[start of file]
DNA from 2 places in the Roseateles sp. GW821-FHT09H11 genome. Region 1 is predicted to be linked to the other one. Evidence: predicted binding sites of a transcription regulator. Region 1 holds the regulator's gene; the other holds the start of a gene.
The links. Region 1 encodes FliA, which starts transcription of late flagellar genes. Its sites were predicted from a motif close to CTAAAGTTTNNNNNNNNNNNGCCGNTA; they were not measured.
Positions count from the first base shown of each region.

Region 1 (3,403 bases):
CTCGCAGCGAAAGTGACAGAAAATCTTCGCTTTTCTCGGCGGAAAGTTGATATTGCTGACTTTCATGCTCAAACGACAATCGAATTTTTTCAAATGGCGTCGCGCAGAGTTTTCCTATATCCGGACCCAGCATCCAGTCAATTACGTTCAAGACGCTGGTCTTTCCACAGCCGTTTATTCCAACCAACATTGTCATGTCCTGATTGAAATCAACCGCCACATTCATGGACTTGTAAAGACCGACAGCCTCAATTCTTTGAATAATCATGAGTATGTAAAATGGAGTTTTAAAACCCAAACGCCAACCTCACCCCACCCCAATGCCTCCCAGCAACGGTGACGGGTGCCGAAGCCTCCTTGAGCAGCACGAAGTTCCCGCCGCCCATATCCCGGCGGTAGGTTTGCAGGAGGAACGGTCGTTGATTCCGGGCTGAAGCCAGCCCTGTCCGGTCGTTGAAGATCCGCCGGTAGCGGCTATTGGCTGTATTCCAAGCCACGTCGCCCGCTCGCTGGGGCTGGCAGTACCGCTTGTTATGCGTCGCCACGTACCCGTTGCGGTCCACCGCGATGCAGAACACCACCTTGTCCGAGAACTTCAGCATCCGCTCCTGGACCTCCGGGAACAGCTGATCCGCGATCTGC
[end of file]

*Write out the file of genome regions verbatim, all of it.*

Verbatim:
DNA from 2 places in the Roseateles sp. GW821-FHT09H11 genome. Region 1 is predicted to be linked to the other one. Evidence: predicted binding sites of a transcription regulator. Region 1 holds the regulator's gene; the other holds the start of a gene.
The links. Region 1 encodes FliA, which starts transcription of late flagellar genes. Its sites were predicted from a motif close to CTAAAGTTTNNNNNNNNNNNGCCGNTA; they were not measured.
Positions count from the first base shown of each region.

Region 1 (3,403 bases):
CTCGCAGCGAAAGTGACAGAAAATCTTCGCTTTTCTCGGCGGAAAGTTGATATTGCTGACTTTCATGCTCAAACGACAATCGAATTTTTTCAAATGGCGTCGCGCAGAGTTTTCCTATATCCGGACCCAGCATCCAGTCAATTACGTTCAAGACGCTGGTCTTTCCACAGCCGTTTATTCCAACCAACATTGTCATGTCCTGATTGAAATCAACCGCCACATTCATGGACTTGTAAAGACCGACAGCCTCAATTCTTTGAATAATCATGAGTATGTAAAATGGAGTTTTAAAACCCAAACGCCAACCTCACCCCACCCCAATGCCTCCCAGCAACGGTGACGGGTGCCGAAGCCTCCTTGAGCAGCACGAAGTTCCCGCCGCCCATATCCCGGCGGTAGGTTTGCAGGAGGAACGGTCGTTGATTCCGGGCTGAAGCCAGCCCTGTCCGGTCGTTGAAGATCCGCCGGTAGCGGCTATTGGCTGTATTCCAAGCCACGTCGCCCGCTCGCTGGGGCTGGCAGTACCGCTTGTTATGCGTCGCCACGTACCCGTTGCGGTCCACCGCGATGCAGAACACCACCTTGTCCGAGAACTTCAGCATCCGCTCCTGGACCTCCGGGAACAGCTGATCCGCGATCTGC